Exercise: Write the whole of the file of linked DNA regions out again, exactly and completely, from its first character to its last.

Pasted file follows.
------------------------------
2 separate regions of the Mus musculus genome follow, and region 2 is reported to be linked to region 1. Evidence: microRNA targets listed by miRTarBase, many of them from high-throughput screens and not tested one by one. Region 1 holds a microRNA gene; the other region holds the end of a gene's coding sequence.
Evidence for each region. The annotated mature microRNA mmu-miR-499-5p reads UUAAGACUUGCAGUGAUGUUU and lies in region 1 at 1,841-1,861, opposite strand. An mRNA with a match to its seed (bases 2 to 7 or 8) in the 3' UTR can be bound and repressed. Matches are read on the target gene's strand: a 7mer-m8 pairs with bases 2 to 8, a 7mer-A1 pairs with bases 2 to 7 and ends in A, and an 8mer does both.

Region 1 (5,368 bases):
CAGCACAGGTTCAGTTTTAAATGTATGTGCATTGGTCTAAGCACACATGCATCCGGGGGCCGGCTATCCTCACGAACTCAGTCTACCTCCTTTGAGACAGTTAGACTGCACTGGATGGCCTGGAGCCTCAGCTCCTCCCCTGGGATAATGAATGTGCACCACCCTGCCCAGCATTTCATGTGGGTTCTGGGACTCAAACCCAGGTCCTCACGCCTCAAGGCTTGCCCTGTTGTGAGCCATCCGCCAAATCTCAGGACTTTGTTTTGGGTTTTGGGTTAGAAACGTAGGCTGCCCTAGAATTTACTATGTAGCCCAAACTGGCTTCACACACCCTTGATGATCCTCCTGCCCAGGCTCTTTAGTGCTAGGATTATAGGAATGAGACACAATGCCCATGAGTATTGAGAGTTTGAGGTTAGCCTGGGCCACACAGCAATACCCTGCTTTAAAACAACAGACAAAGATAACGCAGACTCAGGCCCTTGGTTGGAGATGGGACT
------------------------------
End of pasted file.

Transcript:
2 separate regions of the Mus musculus genome follow, and region 2 is reported to be linked to region 1. Evidence: microRNA targets listed by miRTarBase, many of them from high-throughput screens and not tested one by one. Region 1 holds a microRNA gene; the other region holds the end of a gene's coding sequence.
Evidence for each region. The annotated mature microRNA mmu-miR-499-5p reads UUAAGACUUGCAGUGAUGUUU and lies in region 1 at 1,841-1,861, opposite strand. An mRNA with a match to its seed (bases 2 to 7 or 8) in the 3' UTR can be bound and repressed. Matches are read on the target gene's strand: a 7mer-m8 pairs with bases 2 to 8, a 7mer-A1 pairs with bases 2 to 7 and ends in A, and an 8mer does both.

Region 1 (5,368 bases):
CAGCACAGGTTCAGTTTTAAATGTATGTGCATTGGTCTAAGCACACATGCATCCGGGGGCCGGCTATCCTCACGAACTCAGTCTACCTCCTTTGAGACAGTTAGACTGCACTGGATGGCCTGGAGCCTCAGCTCCTCCCCTGGGATAATGAATGTGCACCACCCTGCCCAGCATTTCATGTGGGTTCTGGGACTCAAACCCAGGTCCTCACGCCTCAAGGCTTGCCCTGTTGTGAGCCATCCGCCAAATCTCAGGACTTTGTTTTGGGTTTTGGGTTAGAAACGTAGGCTGCCCTAGAATTTACTATGTAGCCCAAACTGGCTTCACACACCCTTGATGATCCTCCTGCCCAGGCTCTTTAGTGCTAGGATTATAGGAATGAGACACAATGCCCATGAGTATTGAGAGTTTGAGGTTAGCCTGGGCCACACAGCAATACCCTGCTTTAAAACAACAGACAAAGATAACGCAGACTCAGGCCCTTGGTTGGAGATGGGACT